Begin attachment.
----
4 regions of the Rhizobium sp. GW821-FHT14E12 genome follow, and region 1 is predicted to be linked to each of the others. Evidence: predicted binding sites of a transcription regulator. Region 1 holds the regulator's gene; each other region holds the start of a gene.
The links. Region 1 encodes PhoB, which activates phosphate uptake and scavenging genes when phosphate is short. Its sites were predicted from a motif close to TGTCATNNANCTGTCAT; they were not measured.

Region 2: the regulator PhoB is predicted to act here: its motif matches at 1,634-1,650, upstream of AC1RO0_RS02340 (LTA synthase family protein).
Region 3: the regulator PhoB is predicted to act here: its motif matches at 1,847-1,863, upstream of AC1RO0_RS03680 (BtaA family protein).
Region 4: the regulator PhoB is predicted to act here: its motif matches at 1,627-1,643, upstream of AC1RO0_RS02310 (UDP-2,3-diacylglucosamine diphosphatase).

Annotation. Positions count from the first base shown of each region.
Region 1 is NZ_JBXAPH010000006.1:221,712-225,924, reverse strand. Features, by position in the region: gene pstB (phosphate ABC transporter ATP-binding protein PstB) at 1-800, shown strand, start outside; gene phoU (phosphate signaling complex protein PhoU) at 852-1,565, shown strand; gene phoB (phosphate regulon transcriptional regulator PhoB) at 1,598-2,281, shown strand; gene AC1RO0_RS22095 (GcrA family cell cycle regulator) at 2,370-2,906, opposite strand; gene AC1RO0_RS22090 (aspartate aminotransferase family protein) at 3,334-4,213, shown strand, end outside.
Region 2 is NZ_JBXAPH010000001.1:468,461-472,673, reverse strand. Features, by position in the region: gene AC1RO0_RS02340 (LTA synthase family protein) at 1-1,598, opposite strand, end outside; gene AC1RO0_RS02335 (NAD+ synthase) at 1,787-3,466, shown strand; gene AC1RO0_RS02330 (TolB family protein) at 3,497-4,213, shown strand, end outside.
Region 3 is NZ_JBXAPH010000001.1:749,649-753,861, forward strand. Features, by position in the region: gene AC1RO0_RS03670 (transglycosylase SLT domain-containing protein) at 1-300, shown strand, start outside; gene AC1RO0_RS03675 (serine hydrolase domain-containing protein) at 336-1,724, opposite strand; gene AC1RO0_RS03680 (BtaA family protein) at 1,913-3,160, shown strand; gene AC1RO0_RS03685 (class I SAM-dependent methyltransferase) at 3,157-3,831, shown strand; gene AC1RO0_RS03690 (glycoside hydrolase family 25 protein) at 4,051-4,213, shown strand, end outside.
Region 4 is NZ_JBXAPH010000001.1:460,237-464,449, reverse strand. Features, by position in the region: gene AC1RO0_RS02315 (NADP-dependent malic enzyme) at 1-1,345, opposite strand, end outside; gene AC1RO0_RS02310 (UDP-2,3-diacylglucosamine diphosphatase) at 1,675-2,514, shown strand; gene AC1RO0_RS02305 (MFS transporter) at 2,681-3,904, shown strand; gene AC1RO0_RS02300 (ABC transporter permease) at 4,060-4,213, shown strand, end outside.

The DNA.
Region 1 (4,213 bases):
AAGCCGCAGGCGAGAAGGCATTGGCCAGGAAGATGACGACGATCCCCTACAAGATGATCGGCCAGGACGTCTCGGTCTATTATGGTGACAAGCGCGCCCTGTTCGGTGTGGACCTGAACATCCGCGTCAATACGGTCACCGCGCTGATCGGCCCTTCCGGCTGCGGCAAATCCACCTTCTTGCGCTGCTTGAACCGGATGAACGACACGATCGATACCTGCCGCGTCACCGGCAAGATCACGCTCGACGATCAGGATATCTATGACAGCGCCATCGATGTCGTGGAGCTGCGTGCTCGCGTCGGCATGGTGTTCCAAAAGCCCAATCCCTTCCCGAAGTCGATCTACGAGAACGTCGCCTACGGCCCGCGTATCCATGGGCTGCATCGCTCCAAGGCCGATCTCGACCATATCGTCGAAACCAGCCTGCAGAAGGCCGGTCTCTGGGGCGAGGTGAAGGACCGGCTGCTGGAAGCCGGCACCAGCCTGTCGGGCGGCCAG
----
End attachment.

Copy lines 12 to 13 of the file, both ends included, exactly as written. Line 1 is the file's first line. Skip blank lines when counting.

Region 1 (4,213 bases):
AAGCCGCAGGCGAGAAGGCATTGGCCAGGAAGATGACGACGATCCCCTACAAGATGATCGGCCAGGACGTCTCGGTCTATTATGGTGACAAGCGCGCCCTGTTCGGTGTGGACCTGAACATCCGCGTCAATACGGTCACCGCGCTGATCGGCCCTTCCGGCTGCGGCAAATCCACCTTCTTGCGCTGCTTGAACCGGATGAACGACACGATCGATACCTGCCGCGTCACCGGCAAGATCACGCTCGACGATCAGGATATCTATGACAGCGCCATCGATGTCGTGGAGCTGCGTGCTCGCGTCGGCATGGTGTTCCAAAAGCCCAATCCCTTCCCGAAGTCGATCTACGAGAACGTCGCCTACGGCCCGCGTATCCATGGGCTGCATCGCTCCAAGGCCGATCTCGACCATATCGTCGAAACCAGCCTGCAGAAGGCCGGTCTCTGGGGCGAGGTGAAGGACCGGCTGCTGGAAGCCGGCACCAGCCTGTCGGGCGGCCAG